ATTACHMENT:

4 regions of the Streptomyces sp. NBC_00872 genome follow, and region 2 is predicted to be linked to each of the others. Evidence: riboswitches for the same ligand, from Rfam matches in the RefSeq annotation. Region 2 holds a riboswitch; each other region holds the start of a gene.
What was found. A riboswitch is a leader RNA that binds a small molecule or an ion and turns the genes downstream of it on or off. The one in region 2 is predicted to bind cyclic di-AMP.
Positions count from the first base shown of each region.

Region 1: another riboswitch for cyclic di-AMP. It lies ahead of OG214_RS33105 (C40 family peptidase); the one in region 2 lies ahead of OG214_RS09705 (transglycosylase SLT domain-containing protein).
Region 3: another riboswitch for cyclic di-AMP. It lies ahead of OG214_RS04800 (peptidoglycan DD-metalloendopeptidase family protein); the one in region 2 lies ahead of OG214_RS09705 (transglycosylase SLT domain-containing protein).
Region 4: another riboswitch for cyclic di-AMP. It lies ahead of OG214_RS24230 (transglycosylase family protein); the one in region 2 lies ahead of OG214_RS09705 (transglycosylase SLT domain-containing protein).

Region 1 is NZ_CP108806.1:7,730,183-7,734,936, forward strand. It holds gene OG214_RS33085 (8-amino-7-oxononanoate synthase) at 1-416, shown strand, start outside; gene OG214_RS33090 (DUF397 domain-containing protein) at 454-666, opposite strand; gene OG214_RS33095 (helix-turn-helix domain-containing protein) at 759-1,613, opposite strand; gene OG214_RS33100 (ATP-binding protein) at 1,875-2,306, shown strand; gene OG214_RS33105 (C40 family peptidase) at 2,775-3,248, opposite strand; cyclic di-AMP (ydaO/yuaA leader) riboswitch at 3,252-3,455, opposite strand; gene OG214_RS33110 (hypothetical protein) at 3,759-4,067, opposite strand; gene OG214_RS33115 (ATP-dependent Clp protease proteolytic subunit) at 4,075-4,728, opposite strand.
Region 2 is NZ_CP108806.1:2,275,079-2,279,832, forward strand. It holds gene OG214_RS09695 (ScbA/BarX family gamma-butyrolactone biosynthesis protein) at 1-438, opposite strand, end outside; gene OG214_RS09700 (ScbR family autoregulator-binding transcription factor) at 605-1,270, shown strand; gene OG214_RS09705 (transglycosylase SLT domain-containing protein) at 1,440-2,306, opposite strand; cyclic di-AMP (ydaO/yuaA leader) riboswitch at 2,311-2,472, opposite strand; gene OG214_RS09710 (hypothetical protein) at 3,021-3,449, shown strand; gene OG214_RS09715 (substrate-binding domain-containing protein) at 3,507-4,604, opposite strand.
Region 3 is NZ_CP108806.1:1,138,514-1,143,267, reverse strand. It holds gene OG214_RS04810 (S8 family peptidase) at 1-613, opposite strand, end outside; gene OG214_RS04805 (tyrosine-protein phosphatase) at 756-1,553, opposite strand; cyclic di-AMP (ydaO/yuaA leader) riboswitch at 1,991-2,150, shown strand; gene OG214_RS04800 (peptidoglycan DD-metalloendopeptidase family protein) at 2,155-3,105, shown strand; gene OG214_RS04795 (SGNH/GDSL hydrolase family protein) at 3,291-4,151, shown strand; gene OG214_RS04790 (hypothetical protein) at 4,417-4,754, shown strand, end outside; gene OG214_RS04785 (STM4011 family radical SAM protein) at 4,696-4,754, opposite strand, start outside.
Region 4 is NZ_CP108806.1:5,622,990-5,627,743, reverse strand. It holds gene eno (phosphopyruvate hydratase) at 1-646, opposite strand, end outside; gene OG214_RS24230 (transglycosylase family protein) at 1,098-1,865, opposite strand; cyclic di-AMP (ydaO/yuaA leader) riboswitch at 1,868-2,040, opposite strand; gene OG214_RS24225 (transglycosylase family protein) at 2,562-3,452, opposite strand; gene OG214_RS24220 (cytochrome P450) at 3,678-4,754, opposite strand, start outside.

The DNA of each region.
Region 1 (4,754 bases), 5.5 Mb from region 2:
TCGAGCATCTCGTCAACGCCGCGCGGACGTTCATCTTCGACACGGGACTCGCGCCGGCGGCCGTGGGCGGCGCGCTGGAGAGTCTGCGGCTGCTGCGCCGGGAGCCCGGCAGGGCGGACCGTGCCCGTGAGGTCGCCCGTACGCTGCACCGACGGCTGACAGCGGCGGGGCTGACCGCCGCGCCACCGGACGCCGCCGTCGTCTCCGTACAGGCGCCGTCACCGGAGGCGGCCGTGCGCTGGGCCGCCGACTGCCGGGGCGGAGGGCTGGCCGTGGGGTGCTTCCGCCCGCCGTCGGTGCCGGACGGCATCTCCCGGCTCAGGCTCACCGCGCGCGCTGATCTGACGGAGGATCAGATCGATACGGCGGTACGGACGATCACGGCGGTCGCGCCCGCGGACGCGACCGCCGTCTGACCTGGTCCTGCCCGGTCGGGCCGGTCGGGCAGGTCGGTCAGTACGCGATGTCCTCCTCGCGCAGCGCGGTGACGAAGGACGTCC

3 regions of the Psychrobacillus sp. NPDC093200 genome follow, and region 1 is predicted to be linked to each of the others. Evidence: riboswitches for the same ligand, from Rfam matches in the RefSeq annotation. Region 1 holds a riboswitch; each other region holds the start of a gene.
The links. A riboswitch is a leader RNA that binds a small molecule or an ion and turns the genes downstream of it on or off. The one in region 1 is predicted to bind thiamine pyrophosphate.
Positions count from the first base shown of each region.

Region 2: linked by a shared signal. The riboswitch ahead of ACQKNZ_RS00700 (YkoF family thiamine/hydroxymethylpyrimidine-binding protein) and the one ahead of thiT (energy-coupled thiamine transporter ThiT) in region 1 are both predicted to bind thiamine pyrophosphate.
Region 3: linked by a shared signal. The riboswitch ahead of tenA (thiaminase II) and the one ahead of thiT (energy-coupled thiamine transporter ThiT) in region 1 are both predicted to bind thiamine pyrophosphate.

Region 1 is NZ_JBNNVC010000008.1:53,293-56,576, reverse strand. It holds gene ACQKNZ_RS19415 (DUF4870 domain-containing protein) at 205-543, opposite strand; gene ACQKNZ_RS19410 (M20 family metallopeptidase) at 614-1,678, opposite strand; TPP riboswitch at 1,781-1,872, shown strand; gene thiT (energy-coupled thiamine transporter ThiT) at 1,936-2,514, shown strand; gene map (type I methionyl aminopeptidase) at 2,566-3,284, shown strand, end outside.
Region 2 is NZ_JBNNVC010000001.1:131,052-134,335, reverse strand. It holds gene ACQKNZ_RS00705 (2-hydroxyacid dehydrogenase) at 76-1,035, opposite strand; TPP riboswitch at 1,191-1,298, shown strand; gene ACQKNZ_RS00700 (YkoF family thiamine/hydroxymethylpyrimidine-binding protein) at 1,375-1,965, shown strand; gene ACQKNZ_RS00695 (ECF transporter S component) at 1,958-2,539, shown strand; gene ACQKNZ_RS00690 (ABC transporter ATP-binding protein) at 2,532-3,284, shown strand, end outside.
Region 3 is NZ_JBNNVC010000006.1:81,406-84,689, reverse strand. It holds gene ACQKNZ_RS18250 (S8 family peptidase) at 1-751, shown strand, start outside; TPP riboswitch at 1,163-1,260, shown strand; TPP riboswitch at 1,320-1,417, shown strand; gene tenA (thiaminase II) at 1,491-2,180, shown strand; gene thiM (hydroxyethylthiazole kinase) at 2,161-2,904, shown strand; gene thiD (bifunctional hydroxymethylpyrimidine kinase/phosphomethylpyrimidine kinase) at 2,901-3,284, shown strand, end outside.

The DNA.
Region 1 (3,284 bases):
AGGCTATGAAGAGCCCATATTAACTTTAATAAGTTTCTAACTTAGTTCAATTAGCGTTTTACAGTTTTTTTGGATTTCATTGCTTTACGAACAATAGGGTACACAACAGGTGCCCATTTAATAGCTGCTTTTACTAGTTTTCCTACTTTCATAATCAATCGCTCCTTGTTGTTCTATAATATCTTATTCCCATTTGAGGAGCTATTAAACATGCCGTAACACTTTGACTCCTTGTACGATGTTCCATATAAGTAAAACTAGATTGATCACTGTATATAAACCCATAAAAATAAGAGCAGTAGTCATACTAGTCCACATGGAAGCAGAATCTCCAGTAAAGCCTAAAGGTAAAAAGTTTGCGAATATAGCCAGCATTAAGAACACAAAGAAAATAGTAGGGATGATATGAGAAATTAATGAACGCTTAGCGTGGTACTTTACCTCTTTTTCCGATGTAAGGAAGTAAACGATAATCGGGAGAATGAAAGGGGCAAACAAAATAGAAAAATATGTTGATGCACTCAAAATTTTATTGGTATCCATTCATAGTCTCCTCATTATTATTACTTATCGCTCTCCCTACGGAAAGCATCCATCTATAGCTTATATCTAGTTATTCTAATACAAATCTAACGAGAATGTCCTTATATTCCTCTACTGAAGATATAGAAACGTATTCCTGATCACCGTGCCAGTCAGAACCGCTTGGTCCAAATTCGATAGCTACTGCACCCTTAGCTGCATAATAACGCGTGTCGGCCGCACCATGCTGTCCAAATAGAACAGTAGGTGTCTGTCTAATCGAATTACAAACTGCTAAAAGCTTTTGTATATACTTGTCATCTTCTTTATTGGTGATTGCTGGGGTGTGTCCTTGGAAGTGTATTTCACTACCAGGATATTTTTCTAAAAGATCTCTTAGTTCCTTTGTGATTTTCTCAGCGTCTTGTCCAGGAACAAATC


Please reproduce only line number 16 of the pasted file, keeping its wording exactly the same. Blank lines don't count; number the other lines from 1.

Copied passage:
Positions count from the first base shown of each region.